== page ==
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Interfaith Voices: Nonviolence and taking care of each other
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INTERFAITH VOICES

Interfaith Voices: Nonviolence and taking care of each other

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On December 2, 2020, my wife and I welcomed our first child, Elijah, into the world. He was only 6 pounds 4 ounces and since my wife had to have a C-section the doctors placed Elijah on my bare chest to provide much needed skin to skin warmth now that he was released from the comforting confines of the womb.

Holding my son for the first time and watching him grow has highlighted for me something that the current pandemic has been revealing to us over the past year. We need the care and support of other people if we’re going to survive.

Elijah taught me from the beginning of his life that we humans are fragile. Without his parents taking care of all his needs, he would not live. He is totally dependent on us, not just for food and shelter, but just as crucially, love and affection. He may need us, but the opposite is also true; we need him. He’s given my wife and I joy and love that neither of us knew was possible. It has made life so much more fulfilling. He needs us and we need him.

The pandemic, likewise, is revealing to many of us that our lives are intimately connected with our neighbors and people around the world. As a society we’ve been asked to wear masks, maintain social distancing, and get the vaccine. This is not simply about protecting ourselves but also those all around us. In order for me to stay safe and healthy, I have to also care about the other people around me. I need you and you need me so we both stay healthy.

Sometimes it seems, watching the news or scrolling social media, we have forgotten this very simple idea. Something as simple as wearing a mask during a global pandemic has become a form of political identity rather than something we can all do to protect each other and show that we care about one another.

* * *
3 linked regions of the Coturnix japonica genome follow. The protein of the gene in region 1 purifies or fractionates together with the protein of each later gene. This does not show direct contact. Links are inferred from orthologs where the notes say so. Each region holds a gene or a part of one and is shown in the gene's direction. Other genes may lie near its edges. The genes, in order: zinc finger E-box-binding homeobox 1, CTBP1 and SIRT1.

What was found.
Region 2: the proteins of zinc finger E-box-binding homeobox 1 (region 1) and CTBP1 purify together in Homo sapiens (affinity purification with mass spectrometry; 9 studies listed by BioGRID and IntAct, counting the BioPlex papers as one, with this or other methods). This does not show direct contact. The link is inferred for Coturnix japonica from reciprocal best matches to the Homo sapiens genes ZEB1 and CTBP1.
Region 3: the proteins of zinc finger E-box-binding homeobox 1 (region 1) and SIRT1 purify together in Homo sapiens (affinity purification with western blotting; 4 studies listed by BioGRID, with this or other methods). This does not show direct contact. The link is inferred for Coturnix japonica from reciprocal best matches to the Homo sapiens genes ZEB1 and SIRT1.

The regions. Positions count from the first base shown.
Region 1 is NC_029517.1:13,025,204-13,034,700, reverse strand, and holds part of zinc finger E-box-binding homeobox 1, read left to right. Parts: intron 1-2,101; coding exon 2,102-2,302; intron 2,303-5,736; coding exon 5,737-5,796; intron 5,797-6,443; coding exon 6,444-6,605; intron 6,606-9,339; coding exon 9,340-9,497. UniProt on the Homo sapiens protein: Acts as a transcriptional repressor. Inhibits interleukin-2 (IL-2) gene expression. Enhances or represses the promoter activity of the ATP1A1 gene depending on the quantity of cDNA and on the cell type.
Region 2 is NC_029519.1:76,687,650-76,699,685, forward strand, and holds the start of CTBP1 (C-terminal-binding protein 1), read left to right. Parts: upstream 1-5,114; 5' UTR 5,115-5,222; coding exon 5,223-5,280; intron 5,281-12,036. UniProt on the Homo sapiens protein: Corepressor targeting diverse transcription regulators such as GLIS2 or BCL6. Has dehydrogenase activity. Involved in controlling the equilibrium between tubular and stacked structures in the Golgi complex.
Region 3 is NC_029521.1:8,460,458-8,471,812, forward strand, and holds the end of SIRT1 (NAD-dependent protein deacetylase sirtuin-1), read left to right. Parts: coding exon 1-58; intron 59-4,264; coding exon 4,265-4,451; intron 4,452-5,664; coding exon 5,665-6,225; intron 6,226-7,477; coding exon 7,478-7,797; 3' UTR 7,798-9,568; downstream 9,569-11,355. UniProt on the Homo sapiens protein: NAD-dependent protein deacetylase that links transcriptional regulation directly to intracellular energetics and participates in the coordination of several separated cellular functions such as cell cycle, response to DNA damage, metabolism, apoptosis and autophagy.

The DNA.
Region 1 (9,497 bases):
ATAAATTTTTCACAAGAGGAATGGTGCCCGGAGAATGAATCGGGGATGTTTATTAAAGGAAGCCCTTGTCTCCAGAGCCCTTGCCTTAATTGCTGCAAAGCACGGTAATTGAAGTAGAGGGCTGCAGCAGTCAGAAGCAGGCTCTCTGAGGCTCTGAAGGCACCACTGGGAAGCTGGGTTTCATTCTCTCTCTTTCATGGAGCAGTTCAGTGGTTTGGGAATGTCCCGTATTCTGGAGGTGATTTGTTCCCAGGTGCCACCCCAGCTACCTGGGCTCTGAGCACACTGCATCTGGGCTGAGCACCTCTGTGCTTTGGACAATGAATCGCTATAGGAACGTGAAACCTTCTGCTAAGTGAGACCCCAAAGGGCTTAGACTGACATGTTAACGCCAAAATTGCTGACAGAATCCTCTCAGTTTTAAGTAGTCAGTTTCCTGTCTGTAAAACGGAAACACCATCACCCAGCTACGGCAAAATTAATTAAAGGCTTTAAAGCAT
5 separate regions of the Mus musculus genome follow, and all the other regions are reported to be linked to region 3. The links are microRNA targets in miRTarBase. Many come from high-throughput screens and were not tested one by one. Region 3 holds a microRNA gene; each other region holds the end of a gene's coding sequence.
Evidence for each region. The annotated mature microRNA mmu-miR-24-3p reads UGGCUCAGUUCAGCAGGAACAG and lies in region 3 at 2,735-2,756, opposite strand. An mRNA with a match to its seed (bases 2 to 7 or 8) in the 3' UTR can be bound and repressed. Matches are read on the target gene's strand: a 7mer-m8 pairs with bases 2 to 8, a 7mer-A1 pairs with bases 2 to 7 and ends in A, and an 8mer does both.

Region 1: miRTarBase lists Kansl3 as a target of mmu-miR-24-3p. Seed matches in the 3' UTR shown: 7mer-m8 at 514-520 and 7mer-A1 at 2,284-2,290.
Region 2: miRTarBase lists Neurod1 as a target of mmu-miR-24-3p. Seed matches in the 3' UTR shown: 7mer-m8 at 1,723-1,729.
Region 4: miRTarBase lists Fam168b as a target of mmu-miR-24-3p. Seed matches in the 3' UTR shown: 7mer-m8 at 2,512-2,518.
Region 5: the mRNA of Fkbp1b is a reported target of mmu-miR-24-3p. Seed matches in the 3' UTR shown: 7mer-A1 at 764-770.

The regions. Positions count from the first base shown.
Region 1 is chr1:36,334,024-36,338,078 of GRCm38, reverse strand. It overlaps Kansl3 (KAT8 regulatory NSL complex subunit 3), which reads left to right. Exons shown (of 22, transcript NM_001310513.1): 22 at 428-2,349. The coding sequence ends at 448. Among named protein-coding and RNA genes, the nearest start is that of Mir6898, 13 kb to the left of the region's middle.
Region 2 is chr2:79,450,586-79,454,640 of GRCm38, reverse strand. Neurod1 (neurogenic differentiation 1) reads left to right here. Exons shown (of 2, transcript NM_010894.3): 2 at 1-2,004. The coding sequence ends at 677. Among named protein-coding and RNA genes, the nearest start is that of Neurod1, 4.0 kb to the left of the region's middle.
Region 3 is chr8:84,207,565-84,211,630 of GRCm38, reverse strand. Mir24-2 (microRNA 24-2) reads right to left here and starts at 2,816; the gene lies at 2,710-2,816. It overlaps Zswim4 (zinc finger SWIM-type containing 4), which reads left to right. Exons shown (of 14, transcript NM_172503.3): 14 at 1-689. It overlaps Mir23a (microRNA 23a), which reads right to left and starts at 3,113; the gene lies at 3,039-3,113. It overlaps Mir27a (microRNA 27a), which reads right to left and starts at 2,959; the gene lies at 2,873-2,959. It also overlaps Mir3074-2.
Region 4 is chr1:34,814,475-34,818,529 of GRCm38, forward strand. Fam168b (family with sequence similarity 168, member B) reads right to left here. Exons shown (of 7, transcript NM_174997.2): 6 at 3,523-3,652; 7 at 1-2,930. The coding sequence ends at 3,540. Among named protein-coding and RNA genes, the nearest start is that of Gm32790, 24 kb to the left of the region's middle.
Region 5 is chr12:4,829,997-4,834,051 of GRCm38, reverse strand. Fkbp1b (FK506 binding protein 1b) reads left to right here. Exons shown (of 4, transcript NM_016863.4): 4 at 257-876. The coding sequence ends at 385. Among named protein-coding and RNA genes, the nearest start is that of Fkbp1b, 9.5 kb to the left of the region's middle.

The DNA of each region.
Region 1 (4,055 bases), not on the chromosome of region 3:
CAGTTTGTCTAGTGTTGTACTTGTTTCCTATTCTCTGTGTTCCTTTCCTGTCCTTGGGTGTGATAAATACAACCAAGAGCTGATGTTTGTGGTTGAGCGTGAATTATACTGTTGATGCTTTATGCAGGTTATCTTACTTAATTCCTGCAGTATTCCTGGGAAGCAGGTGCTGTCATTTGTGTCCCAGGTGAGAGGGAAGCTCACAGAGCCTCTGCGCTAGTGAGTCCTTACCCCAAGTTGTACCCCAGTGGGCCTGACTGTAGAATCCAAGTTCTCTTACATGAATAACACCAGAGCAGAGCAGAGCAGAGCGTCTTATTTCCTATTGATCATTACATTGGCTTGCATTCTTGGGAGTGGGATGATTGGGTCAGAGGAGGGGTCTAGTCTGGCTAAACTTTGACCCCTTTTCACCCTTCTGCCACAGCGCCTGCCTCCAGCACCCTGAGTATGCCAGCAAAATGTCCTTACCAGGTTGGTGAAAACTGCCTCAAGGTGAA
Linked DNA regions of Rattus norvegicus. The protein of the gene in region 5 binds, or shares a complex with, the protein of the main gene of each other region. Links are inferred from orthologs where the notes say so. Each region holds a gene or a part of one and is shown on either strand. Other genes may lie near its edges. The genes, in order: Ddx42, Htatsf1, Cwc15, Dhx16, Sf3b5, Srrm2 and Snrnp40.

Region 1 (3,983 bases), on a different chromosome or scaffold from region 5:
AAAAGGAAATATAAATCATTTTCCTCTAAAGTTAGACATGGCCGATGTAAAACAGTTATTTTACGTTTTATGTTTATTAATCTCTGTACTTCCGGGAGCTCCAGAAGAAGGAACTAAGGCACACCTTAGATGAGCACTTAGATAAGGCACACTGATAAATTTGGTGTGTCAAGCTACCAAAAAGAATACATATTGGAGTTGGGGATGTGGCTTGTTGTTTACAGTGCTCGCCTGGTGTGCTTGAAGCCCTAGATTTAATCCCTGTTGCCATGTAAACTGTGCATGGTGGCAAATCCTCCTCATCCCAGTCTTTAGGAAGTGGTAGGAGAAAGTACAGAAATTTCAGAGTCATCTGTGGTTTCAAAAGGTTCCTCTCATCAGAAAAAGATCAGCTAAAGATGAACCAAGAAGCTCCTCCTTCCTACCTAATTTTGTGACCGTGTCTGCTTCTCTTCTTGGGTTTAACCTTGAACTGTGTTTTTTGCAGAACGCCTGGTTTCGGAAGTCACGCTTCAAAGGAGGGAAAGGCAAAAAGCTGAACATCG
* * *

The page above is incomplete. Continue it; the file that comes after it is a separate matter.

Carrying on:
In my work as the executive director of Pace e Bene Nonviolence Service, a nonprofit working to educate people about the power of nonviolence, there is a clear correlation between our need for each other and the roots of nonviolence.

Nonviolence is about finding the goodness in everyone, including ourselves and those we struggle with. When we find that goodness we realize that we share a common humanity and that to harm another harms ourselves, likewise kindness to another is kindness to ourselves. That simple realization can open up space to find common ground and perhaps help us remember how much we need one another.

At Pace e Bene we see nonviolence at play in all areas of life. It is a spirituality, a way of life, a program for societal action, and a universal ethic. It confronts injustice but also honors the life of every human being.

Dr. Martin Luther King, Jr. clearly understood this as well when he said “Whatever affects one directly, affects all indirectly. I can never be what I ought to be until you are what you ought to be, and you can never be what you ought to be until I am what I ought to be. ...This is the inter-related structure of reality.”

As we approach the International Day of Peace on September 21 and the International Day of Nonviolence on October 2, I hope we can all find ways of remembering the values of nonviolence and how much we truly need one another. I will certainly be teaching my son these important lessons throughout his life for his benefit and the benefit of all.

Ryan Hall is the Executive Director of Pace e Bene Nonviolence Service. He lives in Corvallis, Oregon with his spouse Dr. Erandhi Hall, their son Elijah and their cat Pace.

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